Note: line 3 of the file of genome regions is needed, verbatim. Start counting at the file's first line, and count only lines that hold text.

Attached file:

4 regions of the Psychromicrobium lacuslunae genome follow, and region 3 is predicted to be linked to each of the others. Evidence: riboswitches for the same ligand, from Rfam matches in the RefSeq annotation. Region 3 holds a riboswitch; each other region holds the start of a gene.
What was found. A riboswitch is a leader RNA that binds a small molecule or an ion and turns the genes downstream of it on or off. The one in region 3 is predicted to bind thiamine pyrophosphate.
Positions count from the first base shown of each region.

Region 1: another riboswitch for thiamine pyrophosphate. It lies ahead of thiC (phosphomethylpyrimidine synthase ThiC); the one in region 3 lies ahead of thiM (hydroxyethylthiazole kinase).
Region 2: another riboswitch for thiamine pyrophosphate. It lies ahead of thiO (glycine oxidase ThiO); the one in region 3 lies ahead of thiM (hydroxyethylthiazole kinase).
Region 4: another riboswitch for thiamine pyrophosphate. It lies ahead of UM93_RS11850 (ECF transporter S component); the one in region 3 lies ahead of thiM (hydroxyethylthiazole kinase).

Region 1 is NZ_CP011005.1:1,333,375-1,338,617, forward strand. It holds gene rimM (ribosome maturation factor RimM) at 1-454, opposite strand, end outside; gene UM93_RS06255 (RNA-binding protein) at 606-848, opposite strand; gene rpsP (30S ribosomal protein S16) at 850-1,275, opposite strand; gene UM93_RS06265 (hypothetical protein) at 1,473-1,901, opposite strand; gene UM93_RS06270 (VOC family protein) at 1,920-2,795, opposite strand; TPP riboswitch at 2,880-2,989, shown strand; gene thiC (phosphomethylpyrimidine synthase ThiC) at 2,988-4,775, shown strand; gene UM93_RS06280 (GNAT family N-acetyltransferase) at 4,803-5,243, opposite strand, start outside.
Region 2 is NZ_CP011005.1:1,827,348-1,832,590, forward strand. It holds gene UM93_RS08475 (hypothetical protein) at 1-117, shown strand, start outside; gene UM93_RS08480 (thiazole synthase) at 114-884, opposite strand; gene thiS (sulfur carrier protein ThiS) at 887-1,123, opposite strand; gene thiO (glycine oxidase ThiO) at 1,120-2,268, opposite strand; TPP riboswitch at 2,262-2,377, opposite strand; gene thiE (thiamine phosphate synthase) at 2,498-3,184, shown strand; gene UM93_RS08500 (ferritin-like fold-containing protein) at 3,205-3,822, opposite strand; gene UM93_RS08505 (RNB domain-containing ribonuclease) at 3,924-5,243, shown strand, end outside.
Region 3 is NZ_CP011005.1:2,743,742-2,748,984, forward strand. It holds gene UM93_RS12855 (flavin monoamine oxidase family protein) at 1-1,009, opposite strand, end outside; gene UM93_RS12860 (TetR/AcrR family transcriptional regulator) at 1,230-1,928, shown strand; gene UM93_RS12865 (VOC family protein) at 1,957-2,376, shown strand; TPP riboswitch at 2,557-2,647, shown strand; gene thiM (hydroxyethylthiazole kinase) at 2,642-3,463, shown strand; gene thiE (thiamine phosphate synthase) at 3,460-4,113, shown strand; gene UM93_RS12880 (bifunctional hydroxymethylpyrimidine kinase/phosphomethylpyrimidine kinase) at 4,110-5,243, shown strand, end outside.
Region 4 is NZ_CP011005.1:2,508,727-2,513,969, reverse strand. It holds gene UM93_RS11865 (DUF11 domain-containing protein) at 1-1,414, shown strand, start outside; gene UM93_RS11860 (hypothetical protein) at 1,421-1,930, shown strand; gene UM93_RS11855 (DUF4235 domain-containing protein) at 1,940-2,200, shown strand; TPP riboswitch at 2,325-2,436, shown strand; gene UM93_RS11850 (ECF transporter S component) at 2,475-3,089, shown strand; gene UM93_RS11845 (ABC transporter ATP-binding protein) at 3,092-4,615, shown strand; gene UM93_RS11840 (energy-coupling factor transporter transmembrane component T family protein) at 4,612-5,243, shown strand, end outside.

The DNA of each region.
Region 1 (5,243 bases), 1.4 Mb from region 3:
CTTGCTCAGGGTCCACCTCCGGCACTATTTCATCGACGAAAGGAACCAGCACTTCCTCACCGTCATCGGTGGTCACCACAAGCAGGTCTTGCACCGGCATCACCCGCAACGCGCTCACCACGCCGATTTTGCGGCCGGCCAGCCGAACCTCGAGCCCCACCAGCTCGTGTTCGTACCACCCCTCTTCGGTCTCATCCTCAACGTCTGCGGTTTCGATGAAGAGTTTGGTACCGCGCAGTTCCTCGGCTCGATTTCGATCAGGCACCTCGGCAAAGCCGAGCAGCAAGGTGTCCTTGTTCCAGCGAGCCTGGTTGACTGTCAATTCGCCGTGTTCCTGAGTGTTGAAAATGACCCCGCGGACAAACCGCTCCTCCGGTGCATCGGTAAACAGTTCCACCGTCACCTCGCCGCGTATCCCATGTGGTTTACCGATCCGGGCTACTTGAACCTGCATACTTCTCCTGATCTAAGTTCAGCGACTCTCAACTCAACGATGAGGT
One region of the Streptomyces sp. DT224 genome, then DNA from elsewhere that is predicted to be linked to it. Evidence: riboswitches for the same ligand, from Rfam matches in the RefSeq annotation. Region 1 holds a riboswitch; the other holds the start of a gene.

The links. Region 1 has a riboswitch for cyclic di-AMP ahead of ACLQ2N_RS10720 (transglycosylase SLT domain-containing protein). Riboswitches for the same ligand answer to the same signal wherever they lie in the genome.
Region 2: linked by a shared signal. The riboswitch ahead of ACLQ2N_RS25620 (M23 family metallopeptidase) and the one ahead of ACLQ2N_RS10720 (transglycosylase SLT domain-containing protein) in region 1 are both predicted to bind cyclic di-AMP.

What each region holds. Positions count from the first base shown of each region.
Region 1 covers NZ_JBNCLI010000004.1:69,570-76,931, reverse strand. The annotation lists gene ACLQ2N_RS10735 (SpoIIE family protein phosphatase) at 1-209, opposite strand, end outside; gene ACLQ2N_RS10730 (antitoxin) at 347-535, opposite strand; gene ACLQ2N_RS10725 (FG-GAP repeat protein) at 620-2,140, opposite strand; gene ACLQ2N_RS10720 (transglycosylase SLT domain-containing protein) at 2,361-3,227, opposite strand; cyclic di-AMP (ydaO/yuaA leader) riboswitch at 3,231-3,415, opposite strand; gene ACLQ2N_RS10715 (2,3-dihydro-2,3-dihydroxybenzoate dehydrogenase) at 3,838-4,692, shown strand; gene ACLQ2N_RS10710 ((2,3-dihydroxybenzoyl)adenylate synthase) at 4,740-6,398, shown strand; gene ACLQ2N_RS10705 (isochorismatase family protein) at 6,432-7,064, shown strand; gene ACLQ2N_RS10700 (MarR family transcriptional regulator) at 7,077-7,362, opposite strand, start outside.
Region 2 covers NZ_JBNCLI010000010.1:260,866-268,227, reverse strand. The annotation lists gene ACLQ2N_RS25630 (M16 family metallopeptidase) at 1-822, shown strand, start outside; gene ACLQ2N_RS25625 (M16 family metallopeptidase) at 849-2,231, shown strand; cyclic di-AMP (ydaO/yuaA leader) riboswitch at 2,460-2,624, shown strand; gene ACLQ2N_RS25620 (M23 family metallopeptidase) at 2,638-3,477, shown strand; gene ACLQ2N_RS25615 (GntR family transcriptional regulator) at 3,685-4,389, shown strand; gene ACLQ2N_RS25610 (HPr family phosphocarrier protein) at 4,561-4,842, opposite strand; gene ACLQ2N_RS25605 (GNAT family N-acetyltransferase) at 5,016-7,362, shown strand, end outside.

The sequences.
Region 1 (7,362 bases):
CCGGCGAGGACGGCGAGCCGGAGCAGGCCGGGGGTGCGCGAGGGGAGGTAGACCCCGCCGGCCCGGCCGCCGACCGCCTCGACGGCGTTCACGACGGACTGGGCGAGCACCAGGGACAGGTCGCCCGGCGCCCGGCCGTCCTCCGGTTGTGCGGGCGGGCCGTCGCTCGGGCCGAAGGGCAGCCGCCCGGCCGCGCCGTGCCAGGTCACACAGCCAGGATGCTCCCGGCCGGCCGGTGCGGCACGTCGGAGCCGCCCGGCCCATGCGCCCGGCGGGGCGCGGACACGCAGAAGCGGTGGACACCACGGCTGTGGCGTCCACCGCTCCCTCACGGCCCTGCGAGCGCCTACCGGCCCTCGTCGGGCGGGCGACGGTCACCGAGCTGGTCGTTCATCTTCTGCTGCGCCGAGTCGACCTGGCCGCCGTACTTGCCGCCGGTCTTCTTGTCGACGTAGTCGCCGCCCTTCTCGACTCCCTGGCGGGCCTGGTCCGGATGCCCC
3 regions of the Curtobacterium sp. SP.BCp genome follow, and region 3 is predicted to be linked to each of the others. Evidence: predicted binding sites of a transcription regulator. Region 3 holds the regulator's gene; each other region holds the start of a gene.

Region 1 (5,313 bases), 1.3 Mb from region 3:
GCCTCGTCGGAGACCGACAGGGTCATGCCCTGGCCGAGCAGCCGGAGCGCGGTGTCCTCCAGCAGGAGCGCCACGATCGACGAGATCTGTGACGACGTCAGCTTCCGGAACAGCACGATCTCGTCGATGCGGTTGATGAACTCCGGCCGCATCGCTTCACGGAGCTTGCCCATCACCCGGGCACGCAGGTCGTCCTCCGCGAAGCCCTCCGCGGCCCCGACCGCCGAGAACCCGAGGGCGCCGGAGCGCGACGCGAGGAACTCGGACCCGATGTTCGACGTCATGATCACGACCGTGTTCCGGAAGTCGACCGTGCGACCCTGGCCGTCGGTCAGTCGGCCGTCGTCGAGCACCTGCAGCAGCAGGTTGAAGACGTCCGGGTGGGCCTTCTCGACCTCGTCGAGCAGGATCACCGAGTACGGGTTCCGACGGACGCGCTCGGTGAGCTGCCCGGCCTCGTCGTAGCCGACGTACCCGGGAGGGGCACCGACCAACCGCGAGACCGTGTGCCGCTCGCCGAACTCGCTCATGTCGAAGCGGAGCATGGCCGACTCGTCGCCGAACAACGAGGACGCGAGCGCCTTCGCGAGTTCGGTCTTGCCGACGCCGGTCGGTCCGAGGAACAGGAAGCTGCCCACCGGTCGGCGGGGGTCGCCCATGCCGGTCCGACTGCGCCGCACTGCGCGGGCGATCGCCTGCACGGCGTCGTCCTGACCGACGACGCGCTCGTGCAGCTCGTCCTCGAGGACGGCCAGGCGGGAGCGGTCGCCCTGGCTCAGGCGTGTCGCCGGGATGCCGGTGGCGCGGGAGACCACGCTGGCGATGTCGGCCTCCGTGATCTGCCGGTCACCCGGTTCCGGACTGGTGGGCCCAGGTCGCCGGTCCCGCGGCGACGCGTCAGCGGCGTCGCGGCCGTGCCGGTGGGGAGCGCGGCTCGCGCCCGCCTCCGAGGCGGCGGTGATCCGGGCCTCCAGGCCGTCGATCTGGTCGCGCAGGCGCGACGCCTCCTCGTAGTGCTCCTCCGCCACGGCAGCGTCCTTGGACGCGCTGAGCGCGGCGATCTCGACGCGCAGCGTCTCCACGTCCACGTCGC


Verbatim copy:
Positions count from the first base shown of each region.